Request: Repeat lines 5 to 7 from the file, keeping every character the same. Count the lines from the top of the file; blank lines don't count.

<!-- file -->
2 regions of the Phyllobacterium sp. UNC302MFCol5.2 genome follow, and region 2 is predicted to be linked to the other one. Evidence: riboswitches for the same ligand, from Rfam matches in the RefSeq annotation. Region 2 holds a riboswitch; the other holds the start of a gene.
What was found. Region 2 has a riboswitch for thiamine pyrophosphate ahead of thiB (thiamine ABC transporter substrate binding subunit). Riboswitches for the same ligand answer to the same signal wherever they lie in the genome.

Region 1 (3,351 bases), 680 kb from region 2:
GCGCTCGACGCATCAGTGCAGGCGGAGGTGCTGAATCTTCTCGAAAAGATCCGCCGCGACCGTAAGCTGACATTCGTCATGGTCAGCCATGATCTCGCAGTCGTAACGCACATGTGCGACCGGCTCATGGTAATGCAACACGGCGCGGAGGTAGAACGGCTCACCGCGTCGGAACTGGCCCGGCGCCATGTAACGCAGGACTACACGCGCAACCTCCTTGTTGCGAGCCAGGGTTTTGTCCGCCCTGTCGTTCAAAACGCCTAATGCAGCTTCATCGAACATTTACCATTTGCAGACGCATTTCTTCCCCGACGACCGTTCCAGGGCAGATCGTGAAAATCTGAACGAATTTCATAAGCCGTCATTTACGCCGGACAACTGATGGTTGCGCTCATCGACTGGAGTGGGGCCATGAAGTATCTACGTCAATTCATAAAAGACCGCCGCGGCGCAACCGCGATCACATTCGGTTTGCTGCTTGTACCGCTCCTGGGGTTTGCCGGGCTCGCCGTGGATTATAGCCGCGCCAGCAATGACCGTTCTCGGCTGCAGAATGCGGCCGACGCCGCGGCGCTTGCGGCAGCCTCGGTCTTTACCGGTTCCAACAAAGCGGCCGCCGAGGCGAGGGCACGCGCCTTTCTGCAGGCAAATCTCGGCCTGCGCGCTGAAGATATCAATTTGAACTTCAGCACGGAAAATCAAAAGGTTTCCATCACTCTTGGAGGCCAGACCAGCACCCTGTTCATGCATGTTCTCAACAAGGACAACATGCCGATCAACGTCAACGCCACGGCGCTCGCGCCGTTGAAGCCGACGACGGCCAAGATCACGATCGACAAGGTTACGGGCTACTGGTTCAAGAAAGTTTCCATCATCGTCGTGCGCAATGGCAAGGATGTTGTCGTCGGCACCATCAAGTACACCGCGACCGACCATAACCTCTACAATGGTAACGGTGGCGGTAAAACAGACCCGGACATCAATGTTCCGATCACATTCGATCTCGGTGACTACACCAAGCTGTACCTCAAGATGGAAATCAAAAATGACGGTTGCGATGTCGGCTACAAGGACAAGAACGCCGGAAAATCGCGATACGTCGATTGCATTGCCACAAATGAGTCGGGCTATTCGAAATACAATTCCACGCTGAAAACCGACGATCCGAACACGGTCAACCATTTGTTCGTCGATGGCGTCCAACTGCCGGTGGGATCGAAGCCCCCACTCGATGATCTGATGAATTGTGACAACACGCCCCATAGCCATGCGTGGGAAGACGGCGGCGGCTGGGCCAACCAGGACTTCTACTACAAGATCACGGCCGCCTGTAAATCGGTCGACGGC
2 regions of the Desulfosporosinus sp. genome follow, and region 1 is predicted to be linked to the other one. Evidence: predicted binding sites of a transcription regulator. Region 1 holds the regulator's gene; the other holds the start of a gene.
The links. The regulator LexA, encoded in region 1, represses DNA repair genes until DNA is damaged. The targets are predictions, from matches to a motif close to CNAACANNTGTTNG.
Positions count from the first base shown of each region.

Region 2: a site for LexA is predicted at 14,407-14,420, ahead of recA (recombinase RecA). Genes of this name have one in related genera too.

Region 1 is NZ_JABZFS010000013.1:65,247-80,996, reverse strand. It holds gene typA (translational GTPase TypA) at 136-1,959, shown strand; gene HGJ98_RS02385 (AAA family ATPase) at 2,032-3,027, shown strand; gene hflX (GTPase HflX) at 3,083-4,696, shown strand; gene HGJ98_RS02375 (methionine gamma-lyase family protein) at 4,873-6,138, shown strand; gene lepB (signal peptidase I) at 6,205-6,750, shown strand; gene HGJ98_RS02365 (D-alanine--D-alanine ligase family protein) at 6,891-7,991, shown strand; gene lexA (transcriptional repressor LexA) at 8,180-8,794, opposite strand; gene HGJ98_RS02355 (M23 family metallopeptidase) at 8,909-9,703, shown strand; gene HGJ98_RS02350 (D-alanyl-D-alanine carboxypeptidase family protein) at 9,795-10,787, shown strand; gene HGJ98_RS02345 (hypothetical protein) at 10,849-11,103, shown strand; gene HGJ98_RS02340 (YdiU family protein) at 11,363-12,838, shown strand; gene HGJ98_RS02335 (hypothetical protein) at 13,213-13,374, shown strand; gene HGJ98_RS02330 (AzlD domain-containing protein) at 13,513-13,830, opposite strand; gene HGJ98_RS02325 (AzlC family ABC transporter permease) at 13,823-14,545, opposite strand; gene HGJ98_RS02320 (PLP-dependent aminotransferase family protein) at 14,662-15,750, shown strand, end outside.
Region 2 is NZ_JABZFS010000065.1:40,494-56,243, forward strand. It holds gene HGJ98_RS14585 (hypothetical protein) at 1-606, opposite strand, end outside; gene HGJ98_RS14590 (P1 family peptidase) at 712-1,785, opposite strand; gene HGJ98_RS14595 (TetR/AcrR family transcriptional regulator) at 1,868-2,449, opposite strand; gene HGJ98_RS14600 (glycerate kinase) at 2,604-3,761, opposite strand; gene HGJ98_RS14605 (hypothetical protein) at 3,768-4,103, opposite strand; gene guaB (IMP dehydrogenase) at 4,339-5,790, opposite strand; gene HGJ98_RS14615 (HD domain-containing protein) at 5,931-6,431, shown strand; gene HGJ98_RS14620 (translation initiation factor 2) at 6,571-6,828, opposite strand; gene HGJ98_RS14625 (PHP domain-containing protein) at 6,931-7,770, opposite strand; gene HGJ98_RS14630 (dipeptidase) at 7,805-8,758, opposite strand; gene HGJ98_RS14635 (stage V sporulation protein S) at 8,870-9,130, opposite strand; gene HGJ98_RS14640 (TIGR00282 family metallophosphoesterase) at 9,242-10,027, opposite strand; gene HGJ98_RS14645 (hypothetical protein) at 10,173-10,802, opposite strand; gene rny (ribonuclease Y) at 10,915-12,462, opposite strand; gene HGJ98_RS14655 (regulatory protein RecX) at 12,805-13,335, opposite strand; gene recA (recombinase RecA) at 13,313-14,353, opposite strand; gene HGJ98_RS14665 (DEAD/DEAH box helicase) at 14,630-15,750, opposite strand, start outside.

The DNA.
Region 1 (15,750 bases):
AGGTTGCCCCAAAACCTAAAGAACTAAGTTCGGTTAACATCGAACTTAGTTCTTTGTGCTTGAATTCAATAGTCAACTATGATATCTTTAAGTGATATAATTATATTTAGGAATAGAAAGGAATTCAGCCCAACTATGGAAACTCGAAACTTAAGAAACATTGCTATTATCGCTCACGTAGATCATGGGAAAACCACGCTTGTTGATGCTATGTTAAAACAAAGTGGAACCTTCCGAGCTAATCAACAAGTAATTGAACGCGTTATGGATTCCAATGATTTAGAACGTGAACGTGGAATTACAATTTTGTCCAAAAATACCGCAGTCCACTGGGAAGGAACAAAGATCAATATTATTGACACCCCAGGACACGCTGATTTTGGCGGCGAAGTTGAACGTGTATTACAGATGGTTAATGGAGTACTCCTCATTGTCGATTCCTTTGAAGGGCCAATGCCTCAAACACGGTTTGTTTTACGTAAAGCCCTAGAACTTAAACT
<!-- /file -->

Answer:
2 regions of the Desulfosporosinus sp. genome follow, and region 1 is predicted to be linked to the other one. Evidence: predicted binding sites of a transcription regulator. Region 1 holds the regulator's gene; the other holds the start of a gene.
The links. The regulator LexA, encoded in region 1, represses DNA repair genes until DNA is damaged. The targets are predictions, from matches to a motif close to CNAACANNTGTTNG.
Positions count from the first base shown of each region.